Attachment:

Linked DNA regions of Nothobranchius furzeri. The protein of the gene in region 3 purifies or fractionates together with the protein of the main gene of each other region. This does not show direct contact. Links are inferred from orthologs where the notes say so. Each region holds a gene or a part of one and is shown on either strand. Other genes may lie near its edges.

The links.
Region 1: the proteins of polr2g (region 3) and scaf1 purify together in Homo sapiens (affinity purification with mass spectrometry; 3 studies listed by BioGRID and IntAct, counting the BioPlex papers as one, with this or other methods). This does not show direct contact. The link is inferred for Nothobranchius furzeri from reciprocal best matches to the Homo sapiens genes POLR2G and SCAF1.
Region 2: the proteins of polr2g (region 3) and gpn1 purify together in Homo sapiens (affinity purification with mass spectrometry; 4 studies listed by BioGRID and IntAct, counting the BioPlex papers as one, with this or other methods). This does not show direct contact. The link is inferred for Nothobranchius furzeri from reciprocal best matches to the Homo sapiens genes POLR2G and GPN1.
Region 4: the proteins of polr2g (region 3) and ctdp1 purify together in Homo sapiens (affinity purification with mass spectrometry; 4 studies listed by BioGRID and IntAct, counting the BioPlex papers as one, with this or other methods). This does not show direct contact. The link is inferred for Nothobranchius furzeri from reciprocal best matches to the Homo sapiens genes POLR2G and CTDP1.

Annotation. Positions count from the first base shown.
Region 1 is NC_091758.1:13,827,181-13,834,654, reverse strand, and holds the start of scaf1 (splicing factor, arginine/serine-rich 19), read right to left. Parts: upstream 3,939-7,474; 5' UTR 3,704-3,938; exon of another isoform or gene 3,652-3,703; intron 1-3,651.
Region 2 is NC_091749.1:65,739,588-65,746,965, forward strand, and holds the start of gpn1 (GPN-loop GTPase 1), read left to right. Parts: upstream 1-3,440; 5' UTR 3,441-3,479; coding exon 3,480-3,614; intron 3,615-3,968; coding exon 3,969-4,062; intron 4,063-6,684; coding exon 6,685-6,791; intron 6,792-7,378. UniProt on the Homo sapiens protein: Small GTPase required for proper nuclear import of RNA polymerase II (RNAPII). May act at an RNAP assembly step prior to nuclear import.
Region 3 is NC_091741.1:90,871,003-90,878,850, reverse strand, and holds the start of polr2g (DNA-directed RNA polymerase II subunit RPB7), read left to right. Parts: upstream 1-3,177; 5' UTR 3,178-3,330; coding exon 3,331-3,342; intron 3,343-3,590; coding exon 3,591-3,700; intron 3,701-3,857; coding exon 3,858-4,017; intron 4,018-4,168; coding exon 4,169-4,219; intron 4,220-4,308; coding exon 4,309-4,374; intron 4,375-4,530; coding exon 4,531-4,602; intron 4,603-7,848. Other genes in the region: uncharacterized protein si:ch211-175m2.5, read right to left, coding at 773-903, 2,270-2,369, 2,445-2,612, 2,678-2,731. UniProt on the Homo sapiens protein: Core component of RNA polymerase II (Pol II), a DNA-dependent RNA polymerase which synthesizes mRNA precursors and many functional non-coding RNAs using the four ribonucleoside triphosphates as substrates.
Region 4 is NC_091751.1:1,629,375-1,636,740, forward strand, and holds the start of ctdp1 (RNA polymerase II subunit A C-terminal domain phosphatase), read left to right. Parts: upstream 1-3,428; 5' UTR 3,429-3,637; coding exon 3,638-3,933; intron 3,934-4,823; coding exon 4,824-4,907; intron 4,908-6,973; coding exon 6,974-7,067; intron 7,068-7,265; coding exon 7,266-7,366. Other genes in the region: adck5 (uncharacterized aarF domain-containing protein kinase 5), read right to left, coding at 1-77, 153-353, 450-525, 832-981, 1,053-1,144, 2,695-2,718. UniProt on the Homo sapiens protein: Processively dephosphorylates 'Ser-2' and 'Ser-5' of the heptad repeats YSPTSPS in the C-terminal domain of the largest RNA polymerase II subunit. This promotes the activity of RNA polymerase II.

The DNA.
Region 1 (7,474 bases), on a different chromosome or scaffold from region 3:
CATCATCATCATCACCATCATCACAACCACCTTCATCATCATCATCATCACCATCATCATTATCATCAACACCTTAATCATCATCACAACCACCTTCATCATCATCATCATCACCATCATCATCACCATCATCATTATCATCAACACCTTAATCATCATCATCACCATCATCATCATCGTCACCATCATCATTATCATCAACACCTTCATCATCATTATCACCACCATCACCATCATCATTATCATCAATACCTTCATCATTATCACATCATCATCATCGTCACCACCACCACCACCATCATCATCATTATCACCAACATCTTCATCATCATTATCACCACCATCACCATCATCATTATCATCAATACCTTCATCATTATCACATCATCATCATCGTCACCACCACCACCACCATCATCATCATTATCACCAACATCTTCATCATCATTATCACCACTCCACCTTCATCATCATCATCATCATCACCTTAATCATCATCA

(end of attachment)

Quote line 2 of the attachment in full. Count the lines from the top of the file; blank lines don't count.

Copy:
The links.